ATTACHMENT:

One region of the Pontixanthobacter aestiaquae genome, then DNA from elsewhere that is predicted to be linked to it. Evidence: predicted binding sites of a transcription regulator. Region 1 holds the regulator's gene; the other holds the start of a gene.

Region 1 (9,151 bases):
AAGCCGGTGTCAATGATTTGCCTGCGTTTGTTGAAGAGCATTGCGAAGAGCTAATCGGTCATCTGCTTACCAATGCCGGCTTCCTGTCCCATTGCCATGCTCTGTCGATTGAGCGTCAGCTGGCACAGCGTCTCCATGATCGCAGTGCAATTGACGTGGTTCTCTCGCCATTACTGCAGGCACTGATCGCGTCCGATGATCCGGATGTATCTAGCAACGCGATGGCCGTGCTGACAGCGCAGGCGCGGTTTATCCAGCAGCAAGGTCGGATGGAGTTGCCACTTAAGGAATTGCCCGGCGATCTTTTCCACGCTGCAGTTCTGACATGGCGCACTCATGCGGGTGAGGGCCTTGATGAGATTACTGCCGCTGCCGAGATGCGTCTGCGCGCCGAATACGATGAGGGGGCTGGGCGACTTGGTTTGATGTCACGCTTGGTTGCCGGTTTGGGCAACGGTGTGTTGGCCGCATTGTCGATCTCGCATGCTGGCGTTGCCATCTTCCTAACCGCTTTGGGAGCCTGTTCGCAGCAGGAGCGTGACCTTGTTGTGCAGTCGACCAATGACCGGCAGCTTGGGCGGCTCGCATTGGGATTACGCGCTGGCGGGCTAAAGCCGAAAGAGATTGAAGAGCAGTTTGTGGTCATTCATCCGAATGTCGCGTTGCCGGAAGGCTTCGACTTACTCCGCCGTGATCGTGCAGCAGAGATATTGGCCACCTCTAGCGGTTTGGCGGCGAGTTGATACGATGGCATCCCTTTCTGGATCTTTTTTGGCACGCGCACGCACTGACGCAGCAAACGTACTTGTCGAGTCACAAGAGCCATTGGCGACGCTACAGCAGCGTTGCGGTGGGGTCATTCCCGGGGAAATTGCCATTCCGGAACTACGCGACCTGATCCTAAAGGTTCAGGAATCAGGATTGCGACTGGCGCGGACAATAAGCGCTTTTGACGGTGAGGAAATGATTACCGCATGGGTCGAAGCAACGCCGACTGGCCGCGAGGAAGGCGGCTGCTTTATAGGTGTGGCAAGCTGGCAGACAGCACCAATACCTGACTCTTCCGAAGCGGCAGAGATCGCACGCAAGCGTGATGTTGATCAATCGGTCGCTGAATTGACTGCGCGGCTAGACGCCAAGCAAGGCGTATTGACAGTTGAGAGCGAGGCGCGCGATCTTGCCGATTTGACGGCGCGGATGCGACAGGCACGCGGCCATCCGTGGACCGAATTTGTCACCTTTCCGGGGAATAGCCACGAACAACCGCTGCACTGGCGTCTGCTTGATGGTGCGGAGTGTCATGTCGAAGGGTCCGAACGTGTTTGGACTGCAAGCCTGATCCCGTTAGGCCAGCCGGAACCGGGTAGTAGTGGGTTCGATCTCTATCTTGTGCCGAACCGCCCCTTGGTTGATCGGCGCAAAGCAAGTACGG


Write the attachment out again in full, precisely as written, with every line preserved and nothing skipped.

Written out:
One region of the Pontixanthobacter aestiaquae genome, then DNA from elsewhere that is predicted to be linked to it. Evidence: predicted binding sites of a transcription regulator. Region 1 holds the regulator's gene; the other holds the start of a gene.

Region 1 (9,151 bases):
AAGCCGGTGTCAATGATTTGCCTGCGTTTGTTGAAGAGCATTGCGAAGAGCTAATCGGTCATCTGCTTACCAATGCCGGCTTCCTGTCCCATTGCCATGCTCTGTCGATTGAGCGTCAGCTGGCACAGCGTCTCCATGATCGCAGTGCAATTGACGTGGTTCTCTCGCCATTACTGCAGGCACTGATCGCGTCCGATGATCCGGATGTATCTAGCAACGCGATGGCCGTGCTGACAGCGCAGGCGCGGTTTATCCAGCAGCAAGGTCGGATGGAGTTGCCACTTAAGGAATTGCCCGGCGATCTTTTCCACGCTGCAGTTCTGACATGGCGCACTCATGCGGGTGAGGGCCTTGATGAGATTACTGCCGCTGCCGAGATGCGTCTGCGCGCCGAATACGATGAGGGGGCTGGGCGACTTGGTTTGATGTCACGCTTGGTTGCCGGTTTGGGCAACGGTGTGTTGGCCGCATTGTCGATCTCGCATGCTGGCGTTGCCATCTTCCTAACCGCTTTGGGAGCCTGTTCGCAGCAGGAGCGTGACCTTGTTGTGCAGTCGACCAATGACCGGCAGCTTGGGCGGCTCGCATTGGGATTACGCGCTGGCGGGCTAAAGCCGAAAGAGATTGAAGAGCAGTTTGTGGTCATTCATCCGAATGTCGCGTTGCCGGAAGGCTTCGACTTACTCCGCCGTGATCGTGCAGCAGAGATATTGGCCACCTCTAGCGGTTTGGCGGCGAGTTGATACGATGGCATCCCTTTCTGGATCTTTTTTGGCACGCGCACGCACTGACGCAGCAAACGTACTTGTCGAGTCACAAGAGCCATTGGCGACGCTACAGCAGCGTTGCGGTGGGGTCATTCCCGGGGAAATTGCCATTCCGGAACTACGCGACCTGATCCTAAAGGTTCAGGAATCAGGATTGCGACTGGCGCGGACAATAAGCGCTTTTGACGGTGAGGAAATGATTACCGCATGGGTCGAAGCAACGCCGACTGGCCGCGAGGAAGGCGGCTGCTTTATAGGTGTGGCAAGCTGGCAGACAGCACCAATACCTGACTCTTCCGAAGCGGCAGAGATCGCACGCAAGCGTGATGTTGATCAATCGGTCGCTGAATTGACTGCGCGGCTAGACGCCAAGCAAGGCGTATTGACAGTTGAGAGCGAGGCGCGCGATCTTGCCGATTTGACGGCGCGGATGCGACAGGCACGCGGCCATCCGTGGACCGAATTTGTCACCTTTCCGGGGAATAGCCACGAACAACCGCTGCACTGGCGTCTGCTTGATGGTGCGGAGTGTCATGTCGAAGGGTCCGAACGTGTTTGGACTGCAAGCCTGATCCCGTTAGGCCAGCCGGAACCGGGTAGTAGTGGGTTCGATCTCTATCTTGTGCCGAACCGCCCCTTGGTTGATCGGCGCAAAGCAAGTACGG